Friday, 9 April 2021

Easter, Yule, and the old English calendar

‘Easter’ and ‘Yule’ started out in English as month-names in the early mediaeval English calendar. They’ve taken on a life of their own, of course, and have become identified with Christian festivals: I’ve talked about Easter and Yule as festivals previously, looking at how much modern customs are linked to anything ancient (they aren’t). Here we’re only looking at the names.

The opening of Bede’s De temporum ratione in Brit. Lib., Royal MS 13 A xi fol. 32v (11th–12th cent.)

We have three main sources for month names in the Old English calendar: Bede’s Reckoning of time, written around 730 CE; the Old English Martyrology, a 9th century calendar of important days throughout the year; and the Menologium, a calendar poem dating perhaps to ca. 1000 CE (Karasawa 2015: 70–72). Bede wrote in Latin, the others are in Old English.

Bede Martyrology Menologium Meaning given by Bede
giuli æftera geola giuli = ‘midwinter’
solmonath solmonað cake month
rhedmonath hredmonað hlyda month of goddess Rheda
eosturmonath eastermonað eastermonað month of goddess Eostre
thrimylchi þrymylce þrymilce (emendation) three milkings
lida ærra liða ærra liða lida = ‘gentle, good for sailing’
lida æftera lyða lida = ‘gentle, good for sailing’
weodmonath weodmonað weodmonað weed month
halegmonath haligmonað haligmonð month of holy rites (sacrifices, acc. to Martyrology)
winterfylleth winterfylleð winterfylleð winter (moon) waxes, full moon that begins the winter half of the year
blodmonath blodmonað blotmonað month of cattle sacrifices
giuli ærra geola ærra iula giuli = ‘midwinter’
Sources in detail. Bede: De temporum ratione §15. Martyrology: entry for 1 Jan., and headings for Mar., Apr., May, June, July, Aug., Sep., Oct., Nov., and Dec. Menologium: lines 16, 37, 72, 78, 108, 138, 184, 195, and 221. For a reliable translation of the Menologium, see Kazutomo Karasawa’s superb edition (2015).

Some of the month names appear piecemeal in other sources. For example Hlyda — apparently unrelated to Bede’s rhedmonath — continued to be used for ‘March’ into the 17th century (OED s.v. ‘Lide’). And in Bede, the Latin spellings vary from manuscript to manuscript. Rhedmonath also appears as hred-, red-, redh-, and reth-; blodmonath can be blot- (just like in the Menologium); and so on. These variants are simply the result of scribes converting Old English to Latin. For simplicity’s sake we’ll just take one set of spellings as standard.

Months, solstices, and equinoxes

Bede tells us the calendar originally began on the winter solstice.

But they began the year from the eighth day before the Kalends of January, when we now celebrate the Lord’s birthday. And that night, which is sacred to us, they would call by the local name of modranicht, that is, ‘night of mothers’ ... and whenever it was a ‘common’ year, they would assign three lunar months to each season of the year.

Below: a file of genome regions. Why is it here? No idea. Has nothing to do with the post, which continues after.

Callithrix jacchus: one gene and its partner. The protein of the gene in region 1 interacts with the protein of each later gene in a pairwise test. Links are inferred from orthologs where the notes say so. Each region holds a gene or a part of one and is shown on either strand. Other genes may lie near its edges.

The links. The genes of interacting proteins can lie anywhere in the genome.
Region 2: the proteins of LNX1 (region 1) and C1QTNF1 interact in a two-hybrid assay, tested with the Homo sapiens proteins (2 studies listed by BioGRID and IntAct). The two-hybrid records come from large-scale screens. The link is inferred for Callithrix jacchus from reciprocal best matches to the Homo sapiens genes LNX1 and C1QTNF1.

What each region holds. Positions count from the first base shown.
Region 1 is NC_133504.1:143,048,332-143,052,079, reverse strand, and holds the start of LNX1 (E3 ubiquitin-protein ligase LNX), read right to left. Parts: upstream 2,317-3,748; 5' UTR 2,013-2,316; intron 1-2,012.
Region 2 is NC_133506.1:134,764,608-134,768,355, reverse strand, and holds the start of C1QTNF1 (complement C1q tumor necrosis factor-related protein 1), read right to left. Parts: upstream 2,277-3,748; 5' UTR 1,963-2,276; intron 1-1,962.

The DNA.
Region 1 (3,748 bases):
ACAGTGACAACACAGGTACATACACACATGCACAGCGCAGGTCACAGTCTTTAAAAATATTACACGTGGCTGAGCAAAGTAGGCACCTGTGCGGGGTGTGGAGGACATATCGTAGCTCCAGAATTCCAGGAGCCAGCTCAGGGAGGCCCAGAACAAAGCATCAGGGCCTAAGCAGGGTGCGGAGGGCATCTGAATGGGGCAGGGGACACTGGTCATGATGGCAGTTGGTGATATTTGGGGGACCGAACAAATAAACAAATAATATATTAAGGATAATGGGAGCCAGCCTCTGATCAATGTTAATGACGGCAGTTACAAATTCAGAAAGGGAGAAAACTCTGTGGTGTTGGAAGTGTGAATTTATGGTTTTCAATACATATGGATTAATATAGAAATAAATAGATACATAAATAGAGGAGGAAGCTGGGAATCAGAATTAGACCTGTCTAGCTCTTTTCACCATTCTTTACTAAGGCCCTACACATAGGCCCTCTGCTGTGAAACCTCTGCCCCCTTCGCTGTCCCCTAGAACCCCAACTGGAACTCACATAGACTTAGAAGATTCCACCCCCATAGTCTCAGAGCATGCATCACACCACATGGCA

Note. Mothers’ night, not mother’s night as it’s often mistranslated (including by Wallis 1999). Shaw and others link Bede’s modranecht to the ‘cult of matrons’ attested by ancient votive inscriptions, addressed to matronae, matres, or matrae, found sparsely around England and copiously on the mainland in the area around Cologne. See Shaw 2011: 41–47; 44–45 on modranecht.

In the Roman calendar, the solstice was traditionally reckoned as occurring on 25 December, eight days before the start of the Roman calendar. As a result, months in the two calendars did not originally line up. At the start of each month there would be an overlap. However, all three sources are happy to equate the Old English names with the Roman names Ianuarius, Februarius, and so on.

Note. For the traditional assignment of the solstice to 25 December in the Roman calendar, see Columella, De re rustica 9.14.12; Pliny, Natural history 18.221; and many later sources (including Bede himself at Reckoning of time §30). On the incorrectness of this date and possible sources, see this piece of mine from 2015, about halfway down.

Each solstice had two months surrounding it going by the same name: December and January were ‘Former Yule’ and ‘Latter Yule’ (Ærra Geola and Æftera Geola in the Martyrology), and June and July were ‘Former Liða’ and ‘Latter Liða’ (Ærra Liða, Æftera Liða). In ‘leap’ years (an embolismus, in Bede’s terminology) there were three months of Liða in a row.

Bede carries on:

Similarly they originally separated the year into two seasons, winter and summer, by assigning the six months with days longer than the nights to summer, and the other six to winter. As a result the month in which the winter period began was called Winterfylleth, the name made up of ‘winter’ and ‘full moon’, since the beginning of winter was marked from the full moon of that month.

The months were lunar, so we cannot assume that all of the solstices and the equinoxes were considered to fall on the first day of a month. Still, it is clear from Bede that the two solstices and one of the equinoxes were linked to particular months: Liða, Geola, and Winterfylleð.

Old English month names in a manuscript of Bede (Brit. Lib., Royal MS 13 A xi fol. 49r, 11th–12th cent.).

Yule

‘Yule’, as a name for the season around the winter solstice, is common to several mediaeval Germanic languages in a variety of local forms. The oldest is in a 5th century liturgical calendar in Gothic, as a month name: fruma jiuleis ‘Former Yule’, corresponding in meaning directly to Ærra Geola. Only a single palimpsested leaf survives of the Gothic calendar, but it is the last leaf, so there is no doubt that it, like Ærra Geola in English, was the last month of the year.

Gothic is an East Germanic language, while English is West Germanic, so this could well be a pan-Germanic name. The etymology is uncertain, but some later forms show it had a medial velar fricative: Old English geohhol, geochol, and Finnish (loanword) juhla. Koivulehto (2000) points out that this phoneme suggests an Indo-European origin.

Note. The full Gothic phrase is fruma jiuleis ·l· ‘Former Yule 30’, where ‘30’ could refer to the number of days in the month, or to a regnal year in Theoderic’s reign (i.e. December 522 CE). The palimpsested leaf is bound in a codex in Milan, Biblioteca Ambrosiana MS S 36 sup., known to scholars of Gothic as ‘codex Ambrosianus A’. Gothic jiuleis has often been misread as ‘July’ or something else; for many decades it was reported that the same line also mentioned November, using its Roman name, until Landau (2006) showed that that reading is completely imaginary.

On the etymology: Koivulehto’s point about the velar fricative rules out Landau’s suggestion of a derivation from Greek Ἰωβηλαῖος, the biblical Jubilee.

The Old English sources and the Gothic calendar show that Yule started out as a season, not a festival, religious or otherwise. Evidence of customary celebrations linked to the name ‘Yule’ only starts to appear in 9th century Norse sources. I’ve discussed this more fully elsewhere. The seasonal name began to be used as a periphrasis for ‘Christmas’ in England as early as the 9th century.